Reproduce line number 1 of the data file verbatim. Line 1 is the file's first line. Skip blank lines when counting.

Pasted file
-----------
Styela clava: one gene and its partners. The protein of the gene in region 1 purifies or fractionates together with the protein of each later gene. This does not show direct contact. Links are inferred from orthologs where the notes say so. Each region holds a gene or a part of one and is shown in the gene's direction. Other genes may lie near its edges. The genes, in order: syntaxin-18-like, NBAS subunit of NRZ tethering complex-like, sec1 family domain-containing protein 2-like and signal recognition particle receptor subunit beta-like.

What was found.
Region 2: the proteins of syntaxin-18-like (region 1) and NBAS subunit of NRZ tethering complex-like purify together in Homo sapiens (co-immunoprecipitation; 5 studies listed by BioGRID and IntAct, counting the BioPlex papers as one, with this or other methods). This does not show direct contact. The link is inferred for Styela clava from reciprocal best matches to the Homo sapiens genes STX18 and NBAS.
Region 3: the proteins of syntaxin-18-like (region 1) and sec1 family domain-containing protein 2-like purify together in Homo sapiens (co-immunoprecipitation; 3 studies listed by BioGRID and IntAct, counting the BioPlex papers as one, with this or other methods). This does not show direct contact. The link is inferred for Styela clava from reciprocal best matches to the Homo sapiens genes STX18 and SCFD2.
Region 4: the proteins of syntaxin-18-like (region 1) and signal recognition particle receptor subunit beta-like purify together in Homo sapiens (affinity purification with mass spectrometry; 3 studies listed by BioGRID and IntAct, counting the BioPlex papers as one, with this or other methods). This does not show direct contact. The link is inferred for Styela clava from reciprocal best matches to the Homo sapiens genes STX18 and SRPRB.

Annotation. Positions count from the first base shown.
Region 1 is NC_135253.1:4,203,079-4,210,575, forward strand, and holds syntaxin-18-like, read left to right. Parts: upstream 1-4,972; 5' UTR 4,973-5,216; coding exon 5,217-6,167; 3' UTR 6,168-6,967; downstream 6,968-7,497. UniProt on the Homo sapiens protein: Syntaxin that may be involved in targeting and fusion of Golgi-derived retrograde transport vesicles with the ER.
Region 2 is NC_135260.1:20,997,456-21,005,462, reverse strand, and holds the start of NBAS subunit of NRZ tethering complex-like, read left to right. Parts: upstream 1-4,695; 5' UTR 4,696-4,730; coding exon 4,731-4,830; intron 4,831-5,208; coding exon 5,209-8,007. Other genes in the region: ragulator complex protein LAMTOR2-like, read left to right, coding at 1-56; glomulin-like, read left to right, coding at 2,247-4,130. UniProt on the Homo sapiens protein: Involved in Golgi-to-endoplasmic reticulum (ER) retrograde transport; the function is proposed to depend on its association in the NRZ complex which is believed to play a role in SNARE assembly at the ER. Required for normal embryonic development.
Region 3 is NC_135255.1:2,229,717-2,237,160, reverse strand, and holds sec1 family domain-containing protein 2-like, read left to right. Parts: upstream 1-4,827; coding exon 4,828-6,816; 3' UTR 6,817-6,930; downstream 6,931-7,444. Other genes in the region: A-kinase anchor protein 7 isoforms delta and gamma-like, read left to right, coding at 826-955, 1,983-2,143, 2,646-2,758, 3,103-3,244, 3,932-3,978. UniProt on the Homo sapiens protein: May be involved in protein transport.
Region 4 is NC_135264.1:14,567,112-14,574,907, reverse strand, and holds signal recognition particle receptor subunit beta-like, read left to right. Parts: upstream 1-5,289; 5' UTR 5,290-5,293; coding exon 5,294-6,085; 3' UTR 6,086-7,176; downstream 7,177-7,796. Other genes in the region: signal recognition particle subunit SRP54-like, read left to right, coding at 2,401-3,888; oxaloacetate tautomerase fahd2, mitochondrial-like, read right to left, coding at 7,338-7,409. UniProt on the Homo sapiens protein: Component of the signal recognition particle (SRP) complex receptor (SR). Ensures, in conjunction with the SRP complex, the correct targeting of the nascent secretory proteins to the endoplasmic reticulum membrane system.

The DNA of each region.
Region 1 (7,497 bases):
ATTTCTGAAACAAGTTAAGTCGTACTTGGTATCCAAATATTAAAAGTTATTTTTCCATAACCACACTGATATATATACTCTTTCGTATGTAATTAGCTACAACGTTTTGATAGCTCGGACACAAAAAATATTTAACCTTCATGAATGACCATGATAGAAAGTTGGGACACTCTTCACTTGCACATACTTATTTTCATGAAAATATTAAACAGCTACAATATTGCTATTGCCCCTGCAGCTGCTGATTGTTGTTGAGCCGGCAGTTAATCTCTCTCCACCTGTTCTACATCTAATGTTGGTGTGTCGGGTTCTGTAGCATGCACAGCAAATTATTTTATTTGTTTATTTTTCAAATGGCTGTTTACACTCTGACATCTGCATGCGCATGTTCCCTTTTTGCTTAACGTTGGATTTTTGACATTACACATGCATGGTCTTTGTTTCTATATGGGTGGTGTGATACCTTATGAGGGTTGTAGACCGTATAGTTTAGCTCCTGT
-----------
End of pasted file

Styela clava: one gene and its partners. The protein of the gene in region 1 purifies or fractionates together with the protein of each later gene. This does not show direct contact. Links are inferred from orthologs where the notes say so. Each region holds a gene or a part of one and is shown in the gene's direction. Other genes may lie near its edges. The genes, in order: syntaxin-18-like, NBAS subunit of NRZ tethering complex-like, sec1 family domain-containing protein 2-like and signal recognition particle receptor subunit beta-like.